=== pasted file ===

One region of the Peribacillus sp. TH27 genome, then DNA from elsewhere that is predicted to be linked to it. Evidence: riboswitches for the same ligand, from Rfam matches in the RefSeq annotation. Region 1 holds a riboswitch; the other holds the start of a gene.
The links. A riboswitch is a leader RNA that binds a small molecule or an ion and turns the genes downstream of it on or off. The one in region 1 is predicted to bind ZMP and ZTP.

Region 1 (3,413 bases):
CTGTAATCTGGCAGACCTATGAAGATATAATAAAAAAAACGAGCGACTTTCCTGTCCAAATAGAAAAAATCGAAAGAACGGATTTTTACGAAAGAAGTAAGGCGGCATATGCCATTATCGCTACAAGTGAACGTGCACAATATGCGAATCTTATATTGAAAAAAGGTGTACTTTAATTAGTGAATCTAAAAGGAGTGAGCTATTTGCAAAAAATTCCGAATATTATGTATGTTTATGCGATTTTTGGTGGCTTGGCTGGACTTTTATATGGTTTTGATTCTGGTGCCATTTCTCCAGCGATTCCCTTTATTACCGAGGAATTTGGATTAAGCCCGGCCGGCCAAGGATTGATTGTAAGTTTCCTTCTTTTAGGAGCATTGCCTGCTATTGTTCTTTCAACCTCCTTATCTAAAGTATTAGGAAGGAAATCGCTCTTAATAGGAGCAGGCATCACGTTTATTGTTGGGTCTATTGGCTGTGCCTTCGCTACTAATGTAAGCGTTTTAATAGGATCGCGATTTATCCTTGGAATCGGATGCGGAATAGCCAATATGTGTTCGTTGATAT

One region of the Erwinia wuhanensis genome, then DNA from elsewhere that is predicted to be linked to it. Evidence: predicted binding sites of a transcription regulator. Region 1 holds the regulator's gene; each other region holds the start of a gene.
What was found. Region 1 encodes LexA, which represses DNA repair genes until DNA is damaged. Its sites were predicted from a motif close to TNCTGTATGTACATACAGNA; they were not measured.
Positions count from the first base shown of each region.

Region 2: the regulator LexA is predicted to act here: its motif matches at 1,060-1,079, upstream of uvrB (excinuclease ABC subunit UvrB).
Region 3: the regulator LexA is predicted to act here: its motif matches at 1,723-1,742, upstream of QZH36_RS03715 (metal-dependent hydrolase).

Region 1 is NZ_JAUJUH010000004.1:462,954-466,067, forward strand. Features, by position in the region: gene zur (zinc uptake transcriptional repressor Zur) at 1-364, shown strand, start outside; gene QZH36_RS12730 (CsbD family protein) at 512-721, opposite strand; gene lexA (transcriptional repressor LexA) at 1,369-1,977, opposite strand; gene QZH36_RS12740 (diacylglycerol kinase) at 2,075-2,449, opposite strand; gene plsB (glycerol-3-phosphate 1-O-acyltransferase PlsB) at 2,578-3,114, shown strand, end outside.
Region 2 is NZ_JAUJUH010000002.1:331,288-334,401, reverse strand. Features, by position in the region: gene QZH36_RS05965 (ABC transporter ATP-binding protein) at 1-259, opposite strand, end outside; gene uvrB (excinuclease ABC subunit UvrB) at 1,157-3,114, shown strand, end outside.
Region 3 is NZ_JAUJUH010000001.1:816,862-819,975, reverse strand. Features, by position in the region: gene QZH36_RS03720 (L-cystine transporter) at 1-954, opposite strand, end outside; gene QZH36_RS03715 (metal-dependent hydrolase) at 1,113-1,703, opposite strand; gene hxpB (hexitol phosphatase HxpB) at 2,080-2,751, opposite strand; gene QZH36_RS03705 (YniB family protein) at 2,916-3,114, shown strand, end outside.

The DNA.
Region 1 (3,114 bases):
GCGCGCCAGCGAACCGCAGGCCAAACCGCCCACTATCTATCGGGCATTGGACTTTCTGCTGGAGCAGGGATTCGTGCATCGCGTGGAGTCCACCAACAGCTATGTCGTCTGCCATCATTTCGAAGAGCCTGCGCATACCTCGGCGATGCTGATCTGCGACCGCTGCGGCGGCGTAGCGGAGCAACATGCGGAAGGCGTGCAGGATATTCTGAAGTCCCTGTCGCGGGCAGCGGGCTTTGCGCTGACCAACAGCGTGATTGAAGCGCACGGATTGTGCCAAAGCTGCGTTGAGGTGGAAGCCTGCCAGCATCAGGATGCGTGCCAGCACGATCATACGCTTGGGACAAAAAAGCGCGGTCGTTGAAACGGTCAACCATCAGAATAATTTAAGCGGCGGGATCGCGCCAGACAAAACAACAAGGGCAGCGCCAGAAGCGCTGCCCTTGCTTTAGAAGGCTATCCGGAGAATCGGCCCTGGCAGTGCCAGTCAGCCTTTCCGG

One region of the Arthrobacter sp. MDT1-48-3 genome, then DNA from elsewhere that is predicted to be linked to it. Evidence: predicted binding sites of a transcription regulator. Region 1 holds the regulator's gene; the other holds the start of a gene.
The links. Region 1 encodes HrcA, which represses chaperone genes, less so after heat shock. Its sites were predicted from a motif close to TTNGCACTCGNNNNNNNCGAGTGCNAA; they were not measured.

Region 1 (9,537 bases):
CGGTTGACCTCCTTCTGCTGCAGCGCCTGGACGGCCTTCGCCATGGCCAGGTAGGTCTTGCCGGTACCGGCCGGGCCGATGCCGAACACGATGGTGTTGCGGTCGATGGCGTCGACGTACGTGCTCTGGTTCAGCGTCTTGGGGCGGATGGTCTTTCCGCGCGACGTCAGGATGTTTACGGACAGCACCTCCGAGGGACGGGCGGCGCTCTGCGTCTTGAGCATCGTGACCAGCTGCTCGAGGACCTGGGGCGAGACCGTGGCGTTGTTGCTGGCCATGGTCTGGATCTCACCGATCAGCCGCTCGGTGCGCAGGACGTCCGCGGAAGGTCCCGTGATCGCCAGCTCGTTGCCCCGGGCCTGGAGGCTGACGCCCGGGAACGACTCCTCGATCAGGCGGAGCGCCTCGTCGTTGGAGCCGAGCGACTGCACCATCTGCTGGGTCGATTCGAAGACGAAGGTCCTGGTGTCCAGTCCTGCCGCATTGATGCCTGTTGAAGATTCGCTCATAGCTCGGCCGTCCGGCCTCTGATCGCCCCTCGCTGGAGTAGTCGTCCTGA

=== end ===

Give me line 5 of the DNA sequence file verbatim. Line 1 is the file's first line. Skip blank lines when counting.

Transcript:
One region of the Erwinia wuhanensis genome, then DNA from elsewhere that is predicted to be linked to it. Evidence: predicted binding sites of a transcription regulator. Region 1 holds the regulator's gene; each other region holds the start of a gene.